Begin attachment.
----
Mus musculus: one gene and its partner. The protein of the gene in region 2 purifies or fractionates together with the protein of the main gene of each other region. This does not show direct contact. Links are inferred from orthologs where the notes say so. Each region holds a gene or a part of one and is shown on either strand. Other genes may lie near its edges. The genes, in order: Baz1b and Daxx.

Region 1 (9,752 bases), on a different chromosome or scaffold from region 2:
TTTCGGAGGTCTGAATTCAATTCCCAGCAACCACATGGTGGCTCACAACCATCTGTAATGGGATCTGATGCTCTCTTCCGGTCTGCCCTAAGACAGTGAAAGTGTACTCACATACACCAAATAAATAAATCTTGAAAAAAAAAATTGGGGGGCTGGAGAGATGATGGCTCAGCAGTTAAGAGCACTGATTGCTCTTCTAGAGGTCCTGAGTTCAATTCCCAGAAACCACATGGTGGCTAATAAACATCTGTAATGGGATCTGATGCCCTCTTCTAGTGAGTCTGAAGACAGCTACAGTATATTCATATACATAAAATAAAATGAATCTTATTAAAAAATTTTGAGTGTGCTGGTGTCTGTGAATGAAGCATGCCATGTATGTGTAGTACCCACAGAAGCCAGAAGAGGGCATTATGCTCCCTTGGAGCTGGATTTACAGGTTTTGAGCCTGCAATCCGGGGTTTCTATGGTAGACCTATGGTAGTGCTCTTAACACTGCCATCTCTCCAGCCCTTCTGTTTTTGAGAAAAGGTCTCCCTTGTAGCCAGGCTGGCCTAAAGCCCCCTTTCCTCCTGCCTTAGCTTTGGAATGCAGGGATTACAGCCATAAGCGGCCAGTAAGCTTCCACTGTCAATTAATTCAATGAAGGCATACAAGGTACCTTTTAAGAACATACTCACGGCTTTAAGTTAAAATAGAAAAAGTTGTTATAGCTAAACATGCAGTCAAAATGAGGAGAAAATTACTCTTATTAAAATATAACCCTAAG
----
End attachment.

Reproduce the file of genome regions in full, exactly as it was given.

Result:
Mus musculus: one gene and its partner. The protein of the gene in region 2 purifies or fractionates together with the protein of the main gene of each other region. This does not show direct contact. Links are inferred from orthologs where the notes say so. Each region holds a gene or a part of one and is shown on either strand. Other genes may lie near its edges. The genes, in order: Baz1b and Daxx.

Region 1 (9,752 bases), on a different chromosome or scaffold from region 2:
TTTCGGAGGTCTGAATTCAATTCCCAGCAACCACATGGTGGCTCACAACCATCTGTAATGGGATCTGATGCTCTCTTCCGGTCTGCCCTAAGACAGTGAAAGTGTACTCACATACACCAAATAAATAAATCTTGAAAAAAAAAATTGGGGGGCTGGAGAGATGATGGCTCAGCAGTTAAGAGCACTGATTGCTCTTCTAGAGGTCCTGAGTTCAATTCCCAGAAACCACATGGTGGCTAATAAACATCTGTAATGGGATCTGATGCCCTCTTCTAGTGAGTCTGAAGACAGCTACAGTATATTCATATACATAAAATAAAATGAATCTTATTAAAAAATTTTGAGTGTGCTGGTGTCTGTGAATGAAGCATGCCATGTATGTGTAGTACCCACAGAAGCCAGAAGAGGGCATTATGCTCCCTTGGAGCTGGATTTACAGGTTTTGAGCCTGCAATCCGGGGTTTCTATGGTAGACCTATGGTAGTGCTCTTAACACTGCCATCTCTCCAGCCCTTCTGTTTTTGAGAAAAGGTCTCCCTTGTAGCCAGGCTGGCCTAAAGCCCCCTTTCCTCCTGCCTTAGCTTTGGAATGCAGGGATTACAGCCATAAGCGGCCAGTAAGCTTCCACTGTCAATTAATTCAATGAAGGCATACAAGGTACCTTTTAAGAACATACTCACGGCTTTAAGTTAAAATAGAAAAAGTTGTTATAGCTAAACATGCAGTCAAAATGAGGAGAAAATTACTCTTATTAAAATATAACCCTAAG